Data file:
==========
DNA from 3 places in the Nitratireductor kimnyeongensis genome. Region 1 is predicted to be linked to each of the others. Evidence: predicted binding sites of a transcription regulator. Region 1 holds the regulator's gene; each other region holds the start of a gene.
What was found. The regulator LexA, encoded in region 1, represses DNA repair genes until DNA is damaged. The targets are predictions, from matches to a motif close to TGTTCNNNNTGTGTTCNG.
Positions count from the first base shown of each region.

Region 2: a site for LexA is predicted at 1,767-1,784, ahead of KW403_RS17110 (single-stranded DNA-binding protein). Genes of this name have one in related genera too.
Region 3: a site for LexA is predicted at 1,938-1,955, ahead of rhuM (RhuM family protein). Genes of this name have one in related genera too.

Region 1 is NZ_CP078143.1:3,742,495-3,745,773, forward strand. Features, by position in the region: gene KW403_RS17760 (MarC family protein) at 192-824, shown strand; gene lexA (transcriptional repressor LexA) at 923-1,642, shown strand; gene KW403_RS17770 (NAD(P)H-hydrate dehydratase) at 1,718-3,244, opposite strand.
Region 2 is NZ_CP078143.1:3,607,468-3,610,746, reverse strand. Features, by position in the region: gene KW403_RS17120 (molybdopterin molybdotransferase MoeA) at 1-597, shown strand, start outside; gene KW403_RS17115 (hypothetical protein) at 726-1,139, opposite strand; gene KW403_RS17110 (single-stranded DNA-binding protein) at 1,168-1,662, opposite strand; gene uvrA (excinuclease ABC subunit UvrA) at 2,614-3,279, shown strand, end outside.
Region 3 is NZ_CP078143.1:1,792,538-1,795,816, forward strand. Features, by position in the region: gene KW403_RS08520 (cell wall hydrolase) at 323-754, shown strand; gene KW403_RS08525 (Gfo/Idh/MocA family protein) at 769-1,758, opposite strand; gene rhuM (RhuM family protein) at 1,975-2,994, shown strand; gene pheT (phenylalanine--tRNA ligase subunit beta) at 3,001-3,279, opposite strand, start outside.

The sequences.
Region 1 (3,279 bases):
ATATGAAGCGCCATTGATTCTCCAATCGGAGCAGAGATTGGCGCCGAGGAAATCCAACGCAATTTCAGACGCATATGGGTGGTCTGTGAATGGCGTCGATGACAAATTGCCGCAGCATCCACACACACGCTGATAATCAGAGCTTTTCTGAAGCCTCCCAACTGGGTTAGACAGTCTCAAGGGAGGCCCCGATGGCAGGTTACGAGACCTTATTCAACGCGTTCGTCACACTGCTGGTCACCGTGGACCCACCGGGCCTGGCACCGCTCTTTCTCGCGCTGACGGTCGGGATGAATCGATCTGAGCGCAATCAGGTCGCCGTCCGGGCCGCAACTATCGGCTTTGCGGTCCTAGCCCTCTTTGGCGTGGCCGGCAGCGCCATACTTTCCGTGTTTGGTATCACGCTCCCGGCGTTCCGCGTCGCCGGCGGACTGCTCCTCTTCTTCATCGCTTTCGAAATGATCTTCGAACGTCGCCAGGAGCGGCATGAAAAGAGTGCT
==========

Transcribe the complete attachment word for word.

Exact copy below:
DNA from 3 places in the Nitratireductor kimnyeongensis genome. Region 1 is predicted to be linked to each of the others. Evidence: predicted binding sites of a transcription regulator. Region 1 holds the regulator's gene; each other region holds the start of a gene.
What was found. The regulator LexA, encoded in region 1, represses DNA repair genes until DNA is damaged. The targets are predictions, from matches to a motif close to TGTTCNNNNTGTGTTCNG.
Positions count from the first base shown of each region.

Region 2: a site for LexA is predicted at 1,767-1,784, ahead of KW403_RS17110 (single-stranded DNA-binding protein). Genes of this name have one in related genera too.
Region 3: a site for LexA is predicted at 1,938-1,955, ahead of rhuM (RhuM family protein). Genes of this name have one in related genera too.

Region 1 is NZ_CP078143.1:3,742,495-3,745,773, forward strand. Features, by position in the region: gene KW403_RS17760 (MarC family protein) at 192-824, shown strand; gene lexA (transcriptional repressor LexA) at 923-1,642, shown strand; gene KW403_RS17770 (NAD(P)H-hydrate dehydratase) at 1,718-3,244, opposite strand.
Region 2 is NZ_CP078143.1:3,607,468-3,610,746, reverse strand. Features, by position in the region: gene KW403_RS17120 (molybdopterin molybdotransferase MoeA) at 1-597, shown strand, start outside; gene KW403_RS17115 (hypothetical protein) at 726-1,139, opposite strand; gene KW403_RS17110 (single-stranded DNA-binding protein) at 1,168-1,662, opposite strand; gene uvrA (excinuclease ABC subunit UvrA) at 2,614-3,279, shown strand, end outside.
Region 3 is NZ_CP078143.1:1,792,538-1,795,816, forward strand. Features, by position in the region: gene KW403_RS08520 (cell wall hydrolase) at 323-754, shown strand; gene KW403_RS08525 (Gfo/Idh/MocA family protein) at 769-1,758, opposite strand; gene rhuM (RhuM family protein) at 1,975-2,994, shown strand; gene pheT (phenylalanine--tRNA ligase subunit beta) at 3,001-3,279, opposite strand, start outside.

The sequences.
Region 1 (3,279 bases):
ATATGAAGCGCCATTGATTCTCCAATCGGAGCAGAGATTGGCGCCGAGGAAATCCAACGCAATTTCAGACGCATATGGGTGGTCTGTGAATGGCGTCGATGACAAATTGCCGCAGCATCCACACACACGCTGATAATCAGAGCTTTTCTGAAGCCTCCCAACTGGGTTAGACAGTCTCAAGGGAGGCCCCGATGGCAGGTTACGAGACCTTATTCAACGCGTTCGTCACACTGCTGGTCACCGTGGACCCACCGGGCCTGGCACCGCTCTTTCTCGCGCTGACGGTCGGGATGAATCGATCTGAGCGCAATCAGGTCGCCGTCCGGGCCGCAACTATCGGCTTTGCGGTCCTAGCCCTCTTTGGCGTGGCCGGCAGCGCCATACTTTCCGTGTTTGGTATCACGCTCCCGGCGTTCCGCGTCGCCGGCGGACTGCTCCTCTTCTTCATCGCTTTCGAAATGATCTTCGAACGTCGCCAGGAGCGGCATGAAAAGAGTGCT